FIG. 4 illustrates a flow chart displaying a data conversion configuration method according to one embodiment of the invention;
  • [0041]
    FIG. 5 illustrates a flow chart displaying data conversion according to one embodiment of the invention;
  • [0042]
    FIGS. 6-7 illustrate a detailed flow chart displaying a data conversion method according to one embodiment of the invention;
  • [0043]
    FIG. 8 illustrates a control structure for a data conversion system according to one embodiment of the invention;
  • [0044]
    FIGS. 9-10 show an exemplary screenshot of a Data Duplicator module according to one embodiment of the invention;
  • [0045]
    FIGS. 11-13 show an exemplary screenshot of a Data Parse module according to one embodiment of the invention; and
  • [0046]
    FIG. 14 shows an exemplary screenshot of a Data Cleanse module according to one embodiment of the invention.
  • DETAILED DESCRIPTION OF THE INVENTION
  • [0047]
    For the purposes of promoting an understanding of the principles of the invention, reference will now be made to the exemplary embodiments illustrated in the drawings, and specific language will be used to describe the same. It will nevertheless be understood that no limitation of the scope of the invention is thereby intended. Any alterations and further modifications of the inventive features illustrated herein, and any additional applications of the principles of the invention as illustrated herein, which would occur to one skilled in the relevant art and having possession of this disclosure, are to be considered within the scope of the invention.
  • [0048]
    Reference throughout this specification to “one embodiment,” “an embodiment,” or similar language means that a particular feature, structure, or characteristic described in connection with the embodiment is included in at least one embodiment of the present invention. Thus, appearances of the phrases “one embodiment,” “an embodiment,” and similar language throughout this specification may, but do not necessarily, all refer to the same embodiment, different embodiments, or component parts of the same or different illustrated invention. Additionally, reference to the wording “an embodiment,” or the like, for two or more features, elements, etc. does not mean that the features are related, dissimilar, the same, etc. The use of the term “an embodiment,” or similar wording, is merely a convenient phrase to indicate optional features, which may or may not be part of the invention as claimed.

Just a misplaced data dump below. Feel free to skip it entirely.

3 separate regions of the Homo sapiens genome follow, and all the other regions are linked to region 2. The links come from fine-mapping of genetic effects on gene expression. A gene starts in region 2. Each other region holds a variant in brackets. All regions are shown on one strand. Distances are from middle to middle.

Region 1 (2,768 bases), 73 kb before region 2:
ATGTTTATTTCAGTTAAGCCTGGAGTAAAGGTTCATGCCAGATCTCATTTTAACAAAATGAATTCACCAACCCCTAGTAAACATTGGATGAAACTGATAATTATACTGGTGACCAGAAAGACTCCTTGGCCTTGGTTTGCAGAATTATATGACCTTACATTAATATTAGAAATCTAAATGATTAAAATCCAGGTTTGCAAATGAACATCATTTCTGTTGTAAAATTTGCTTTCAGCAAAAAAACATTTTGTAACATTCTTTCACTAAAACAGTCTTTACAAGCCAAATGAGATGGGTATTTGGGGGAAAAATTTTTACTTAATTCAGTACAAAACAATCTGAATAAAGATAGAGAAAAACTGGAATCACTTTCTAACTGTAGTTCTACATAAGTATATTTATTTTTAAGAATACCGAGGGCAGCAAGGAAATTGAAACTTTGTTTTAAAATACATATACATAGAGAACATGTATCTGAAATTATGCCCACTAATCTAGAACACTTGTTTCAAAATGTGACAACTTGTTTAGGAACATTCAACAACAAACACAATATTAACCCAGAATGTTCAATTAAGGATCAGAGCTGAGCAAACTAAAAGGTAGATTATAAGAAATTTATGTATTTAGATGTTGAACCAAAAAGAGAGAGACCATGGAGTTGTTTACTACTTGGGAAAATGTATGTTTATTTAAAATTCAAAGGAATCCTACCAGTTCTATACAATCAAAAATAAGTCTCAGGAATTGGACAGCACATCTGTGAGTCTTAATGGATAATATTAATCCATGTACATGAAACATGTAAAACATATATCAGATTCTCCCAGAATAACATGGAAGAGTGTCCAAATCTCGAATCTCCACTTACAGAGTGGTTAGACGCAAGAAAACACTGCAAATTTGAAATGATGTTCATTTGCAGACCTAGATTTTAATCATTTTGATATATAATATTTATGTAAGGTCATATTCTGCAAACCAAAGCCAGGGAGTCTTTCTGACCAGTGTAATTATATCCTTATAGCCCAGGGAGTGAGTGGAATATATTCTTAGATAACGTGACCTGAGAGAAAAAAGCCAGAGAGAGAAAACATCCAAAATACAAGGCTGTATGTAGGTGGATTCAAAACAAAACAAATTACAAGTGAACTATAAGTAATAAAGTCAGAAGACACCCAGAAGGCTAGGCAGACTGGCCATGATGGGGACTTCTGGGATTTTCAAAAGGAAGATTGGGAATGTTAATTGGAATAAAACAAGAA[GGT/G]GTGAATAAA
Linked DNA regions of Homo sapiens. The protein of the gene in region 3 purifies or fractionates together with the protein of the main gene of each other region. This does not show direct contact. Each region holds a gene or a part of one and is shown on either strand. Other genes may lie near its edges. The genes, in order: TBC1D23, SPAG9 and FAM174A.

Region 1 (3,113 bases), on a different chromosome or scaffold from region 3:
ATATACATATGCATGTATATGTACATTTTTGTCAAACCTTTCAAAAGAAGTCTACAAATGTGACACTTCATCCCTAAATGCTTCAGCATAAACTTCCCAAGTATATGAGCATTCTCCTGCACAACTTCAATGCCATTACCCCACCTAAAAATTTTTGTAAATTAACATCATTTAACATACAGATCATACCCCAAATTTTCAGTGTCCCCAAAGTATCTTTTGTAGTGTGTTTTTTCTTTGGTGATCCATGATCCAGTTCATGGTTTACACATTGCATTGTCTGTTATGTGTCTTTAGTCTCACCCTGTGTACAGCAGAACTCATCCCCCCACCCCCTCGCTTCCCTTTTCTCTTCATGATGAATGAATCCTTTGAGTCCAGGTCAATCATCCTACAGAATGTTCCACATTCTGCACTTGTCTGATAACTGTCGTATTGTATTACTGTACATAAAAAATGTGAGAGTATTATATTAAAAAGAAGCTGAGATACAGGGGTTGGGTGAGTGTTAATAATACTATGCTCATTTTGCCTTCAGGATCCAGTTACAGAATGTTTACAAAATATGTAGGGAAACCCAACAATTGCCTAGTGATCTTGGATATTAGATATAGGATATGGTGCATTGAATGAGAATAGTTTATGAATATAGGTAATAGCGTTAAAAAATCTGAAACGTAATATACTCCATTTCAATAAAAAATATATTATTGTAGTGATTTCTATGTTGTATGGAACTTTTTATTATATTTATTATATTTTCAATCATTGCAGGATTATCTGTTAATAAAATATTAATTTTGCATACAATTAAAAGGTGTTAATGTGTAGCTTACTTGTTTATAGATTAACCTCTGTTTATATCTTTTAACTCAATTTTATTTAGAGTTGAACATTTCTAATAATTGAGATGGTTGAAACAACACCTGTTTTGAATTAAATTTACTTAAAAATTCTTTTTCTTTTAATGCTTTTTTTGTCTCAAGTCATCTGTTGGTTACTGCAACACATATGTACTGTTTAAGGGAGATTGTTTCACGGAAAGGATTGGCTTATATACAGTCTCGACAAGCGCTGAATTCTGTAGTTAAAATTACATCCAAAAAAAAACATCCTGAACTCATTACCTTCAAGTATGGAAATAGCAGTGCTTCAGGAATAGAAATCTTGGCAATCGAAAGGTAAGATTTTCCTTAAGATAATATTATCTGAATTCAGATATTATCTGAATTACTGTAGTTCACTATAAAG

• [0049]
    Each statement of an embodiment is to be considered independent of any other statement of an embodiment despite any use of similar or identical language characterizing each embodiment. Therefore, where one embodiment is identified as “another embodiment,” the identified embodiment is independent of any other embodiments characterized by the language “another embodiment.” The independent embodiments are considered to be able to be combined in whole or in part one with another as the claims and/or art may direct, either directly or indirectly, implicitly or explicitly.
  • [0050]
    Finally, the fact that the wording “an embodiment,” or the like, does not appear at the beginning of every sentence in the specification, such as is the practice of some practitioners, is merely a convenience for the reader's clarity. However, it is the intention of this application to incorporate by reference the phrasing “an embodiment,” and the like, at the beginning of every sentence herein where logically possible and appropriate.
  • [0051]